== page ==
Page last updated at 01:06 GMT, Tuesday, 2 February 2010

Peers defeat move to delay free social care plan

Elderly people
Social care is means-tested in England

An attempt to delay a bid to provide free personal care at home for some 250,000 people in England has failed.

The House of Lords voted against a motion tabled by former health minister Lord Warner.

He had argued that the government's proposal was "unaffordable" and proper consultation had not taken place.

The proposal was originally put forward by Prime Minister Gordon Brown at Labour's conference and is expected to be a key part of its election campaign.

The plan has attracted criticism from peers, local government and campaigners because a wider review of social care is also taking place.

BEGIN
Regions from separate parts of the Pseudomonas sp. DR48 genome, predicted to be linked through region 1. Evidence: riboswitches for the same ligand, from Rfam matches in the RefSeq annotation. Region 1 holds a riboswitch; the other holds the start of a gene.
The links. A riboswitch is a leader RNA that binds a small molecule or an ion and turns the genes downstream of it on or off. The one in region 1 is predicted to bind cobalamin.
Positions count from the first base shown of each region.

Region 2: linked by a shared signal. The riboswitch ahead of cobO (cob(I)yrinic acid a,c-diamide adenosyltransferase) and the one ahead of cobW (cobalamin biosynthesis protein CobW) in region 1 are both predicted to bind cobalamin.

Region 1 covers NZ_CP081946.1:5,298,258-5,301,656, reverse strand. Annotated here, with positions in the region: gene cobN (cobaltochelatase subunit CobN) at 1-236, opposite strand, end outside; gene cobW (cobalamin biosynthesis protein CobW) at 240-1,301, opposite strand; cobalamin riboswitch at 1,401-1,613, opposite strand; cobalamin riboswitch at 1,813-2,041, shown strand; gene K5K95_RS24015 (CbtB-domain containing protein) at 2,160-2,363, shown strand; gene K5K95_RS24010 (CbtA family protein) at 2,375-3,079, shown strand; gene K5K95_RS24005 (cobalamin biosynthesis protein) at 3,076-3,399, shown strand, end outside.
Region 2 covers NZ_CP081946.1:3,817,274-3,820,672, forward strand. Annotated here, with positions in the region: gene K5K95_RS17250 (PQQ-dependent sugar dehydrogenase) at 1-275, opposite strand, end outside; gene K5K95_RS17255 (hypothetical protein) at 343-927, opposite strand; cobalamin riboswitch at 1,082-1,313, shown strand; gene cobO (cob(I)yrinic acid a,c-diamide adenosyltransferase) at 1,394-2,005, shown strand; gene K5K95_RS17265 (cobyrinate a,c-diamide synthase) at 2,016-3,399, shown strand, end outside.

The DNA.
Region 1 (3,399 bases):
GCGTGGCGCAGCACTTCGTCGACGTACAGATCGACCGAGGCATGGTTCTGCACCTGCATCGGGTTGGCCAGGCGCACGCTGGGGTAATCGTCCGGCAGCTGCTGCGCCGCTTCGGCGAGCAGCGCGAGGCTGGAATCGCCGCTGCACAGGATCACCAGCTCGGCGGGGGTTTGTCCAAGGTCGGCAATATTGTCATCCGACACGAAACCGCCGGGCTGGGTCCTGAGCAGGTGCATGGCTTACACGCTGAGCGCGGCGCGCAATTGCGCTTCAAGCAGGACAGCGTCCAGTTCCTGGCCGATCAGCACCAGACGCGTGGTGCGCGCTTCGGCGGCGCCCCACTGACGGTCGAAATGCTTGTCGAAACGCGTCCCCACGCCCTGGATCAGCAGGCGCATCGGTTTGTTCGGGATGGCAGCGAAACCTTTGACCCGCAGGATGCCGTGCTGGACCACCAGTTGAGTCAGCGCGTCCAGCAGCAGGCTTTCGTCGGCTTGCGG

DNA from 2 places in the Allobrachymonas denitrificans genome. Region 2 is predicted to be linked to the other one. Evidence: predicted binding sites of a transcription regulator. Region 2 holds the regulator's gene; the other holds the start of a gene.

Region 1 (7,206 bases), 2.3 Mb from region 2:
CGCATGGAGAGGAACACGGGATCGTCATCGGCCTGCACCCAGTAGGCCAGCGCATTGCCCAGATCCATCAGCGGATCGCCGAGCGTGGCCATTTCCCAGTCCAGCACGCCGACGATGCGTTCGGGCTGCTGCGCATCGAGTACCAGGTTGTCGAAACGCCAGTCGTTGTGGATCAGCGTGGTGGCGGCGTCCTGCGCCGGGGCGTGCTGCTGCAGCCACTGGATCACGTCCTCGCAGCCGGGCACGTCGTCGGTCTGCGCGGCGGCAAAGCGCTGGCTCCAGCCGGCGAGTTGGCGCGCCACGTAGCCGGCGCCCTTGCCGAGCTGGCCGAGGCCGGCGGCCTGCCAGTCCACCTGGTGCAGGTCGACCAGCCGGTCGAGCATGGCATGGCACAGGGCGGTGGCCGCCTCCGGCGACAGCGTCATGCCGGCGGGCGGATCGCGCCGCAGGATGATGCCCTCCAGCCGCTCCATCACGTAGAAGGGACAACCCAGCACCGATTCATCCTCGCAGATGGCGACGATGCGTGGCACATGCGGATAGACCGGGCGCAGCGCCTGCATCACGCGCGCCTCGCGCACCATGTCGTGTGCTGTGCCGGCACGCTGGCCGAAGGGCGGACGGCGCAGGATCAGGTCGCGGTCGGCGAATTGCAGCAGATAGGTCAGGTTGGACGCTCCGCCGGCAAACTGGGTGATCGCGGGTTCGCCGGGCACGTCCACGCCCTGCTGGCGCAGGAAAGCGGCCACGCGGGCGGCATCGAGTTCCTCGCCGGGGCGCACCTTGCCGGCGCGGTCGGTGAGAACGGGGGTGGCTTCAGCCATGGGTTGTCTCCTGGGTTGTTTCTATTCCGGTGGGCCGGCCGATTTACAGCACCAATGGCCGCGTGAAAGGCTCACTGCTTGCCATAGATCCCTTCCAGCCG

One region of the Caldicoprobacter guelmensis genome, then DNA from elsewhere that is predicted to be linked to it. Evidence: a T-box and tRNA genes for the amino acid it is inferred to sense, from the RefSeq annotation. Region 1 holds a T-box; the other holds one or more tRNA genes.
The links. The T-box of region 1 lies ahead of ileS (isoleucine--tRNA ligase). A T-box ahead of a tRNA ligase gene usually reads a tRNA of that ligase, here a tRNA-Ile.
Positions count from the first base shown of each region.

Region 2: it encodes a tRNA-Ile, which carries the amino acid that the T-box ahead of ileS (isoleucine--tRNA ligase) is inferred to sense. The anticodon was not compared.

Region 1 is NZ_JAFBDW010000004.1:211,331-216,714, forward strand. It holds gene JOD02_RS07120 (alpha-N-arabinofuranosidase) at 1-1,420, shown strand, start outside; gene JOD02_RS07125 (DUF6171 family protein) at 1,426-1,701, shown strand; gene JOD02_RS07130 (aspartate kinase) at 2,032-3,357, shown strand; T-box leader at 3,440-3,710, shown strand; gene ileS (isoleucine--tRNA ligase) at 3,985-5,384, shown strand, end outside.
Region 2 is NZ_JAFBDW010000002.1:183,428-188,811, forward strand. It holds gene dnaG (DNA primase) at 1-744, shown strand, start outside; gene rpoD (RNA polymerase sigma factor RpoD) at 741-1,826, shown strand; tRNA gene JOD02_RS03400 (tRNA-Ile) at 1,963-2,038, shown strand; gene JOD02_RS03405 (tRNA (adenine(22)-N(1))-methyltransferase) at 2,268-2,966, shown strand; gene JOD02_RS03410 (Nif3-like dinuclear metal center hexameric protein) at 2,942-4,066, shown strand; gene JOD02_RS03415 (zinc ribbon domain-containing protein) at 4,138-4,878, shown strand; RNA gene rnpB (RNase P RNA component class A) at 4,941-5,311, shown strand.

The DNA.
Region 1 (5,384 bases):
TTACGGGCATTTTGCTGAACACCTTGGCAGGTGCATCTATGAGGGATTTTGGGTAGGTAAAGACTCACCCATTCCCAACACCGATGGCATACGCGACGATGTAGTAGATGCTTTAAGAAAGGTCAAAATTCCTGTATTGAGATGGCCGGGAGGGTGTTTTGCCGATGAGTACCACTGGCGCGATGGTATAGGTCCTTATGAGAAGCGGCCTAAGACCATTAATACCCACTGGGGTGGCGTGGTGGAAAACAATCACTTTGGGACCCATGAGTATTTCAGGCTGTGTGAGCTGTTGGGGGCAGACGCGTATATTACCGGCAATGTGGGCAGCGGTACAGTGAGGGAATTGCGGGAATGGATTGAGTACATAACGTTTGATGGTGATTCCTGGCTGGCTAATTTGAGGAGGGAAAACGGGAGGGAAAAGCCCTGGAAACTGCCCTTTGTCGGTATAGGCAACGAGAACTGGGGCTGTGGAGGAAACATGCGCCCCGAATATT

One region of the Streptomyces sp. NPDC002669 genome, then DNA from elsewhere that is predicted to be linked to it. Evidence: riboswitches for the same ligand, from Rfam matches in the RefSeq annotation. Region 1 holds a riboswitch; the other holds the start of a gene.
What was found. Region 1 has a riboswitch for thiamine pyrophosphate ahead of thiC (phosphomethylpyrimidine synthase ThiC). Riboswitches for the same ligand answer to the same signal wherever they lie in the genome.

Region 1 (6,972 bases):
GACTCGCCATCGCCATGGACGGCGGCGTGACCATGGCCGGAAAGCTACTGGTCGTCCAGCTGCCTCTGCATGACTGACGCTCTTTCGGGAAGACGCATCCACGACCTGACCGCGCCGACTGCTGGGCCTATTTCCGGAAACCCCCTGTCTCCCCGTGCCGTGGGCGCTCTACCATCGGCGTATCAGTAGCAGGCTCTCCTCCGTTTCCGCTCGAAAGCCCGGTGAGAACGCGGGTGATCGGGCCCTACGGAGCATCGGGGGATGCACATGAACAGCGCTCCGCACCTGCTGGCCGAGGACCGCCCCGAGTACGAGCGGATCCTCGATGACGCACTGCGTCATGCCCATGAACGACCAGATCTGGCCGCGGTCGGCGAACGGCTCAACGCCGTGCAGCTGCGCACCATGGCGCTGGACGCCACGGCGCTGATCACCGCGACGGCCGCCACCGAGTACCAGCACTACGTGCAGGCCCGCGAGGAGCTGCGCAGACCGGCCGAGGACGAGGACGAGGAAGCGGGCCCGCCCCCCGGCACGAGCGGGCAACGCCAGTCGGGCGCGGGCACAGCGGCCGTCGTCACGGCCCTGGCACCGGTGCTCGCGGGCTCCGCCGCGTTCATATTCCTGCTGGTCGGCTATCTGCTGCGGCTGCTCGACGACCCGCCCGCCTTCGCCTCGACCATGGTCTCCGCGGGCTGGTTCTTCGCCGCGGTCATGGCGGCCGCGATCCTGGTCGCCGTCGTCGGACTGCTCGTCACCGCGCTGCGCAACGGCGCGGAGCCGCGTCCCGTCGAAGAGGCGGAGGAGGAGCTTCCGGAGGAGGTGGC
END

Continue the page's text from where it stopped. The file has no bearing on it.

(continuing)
The free personal care plan affects only about half of the 500,000 people receiving care in their own home - most of these are elderly, although some are people with disabilities.

On top of that, more than 400,000 living in care homes would not benefit from the bill.

In contrast, during the summer, a Green Paper was published putting forward a series of proposals affecting the whole range of social services.

These include radical plans to impose charges, perhaps as much as a £20,000 bill payable on retirement. The current system is means-tested.

Lord Warner argued the free personal care plan should wait until the government knew what it was doing with the wider review.

He also highlighted claims by social services chiefs that the government had greatly underestimated the cost of introducing the service for people needing help eating, washing and dressing.

He told the House of Lords: "The more I discover about this bill the less I like it."

However, his amendment was defeated, although the legislation still will not be implemented before the election.

Before the debate, Health Secretary Andy Burnham said it had been properly costed and was about "making the system fairer".

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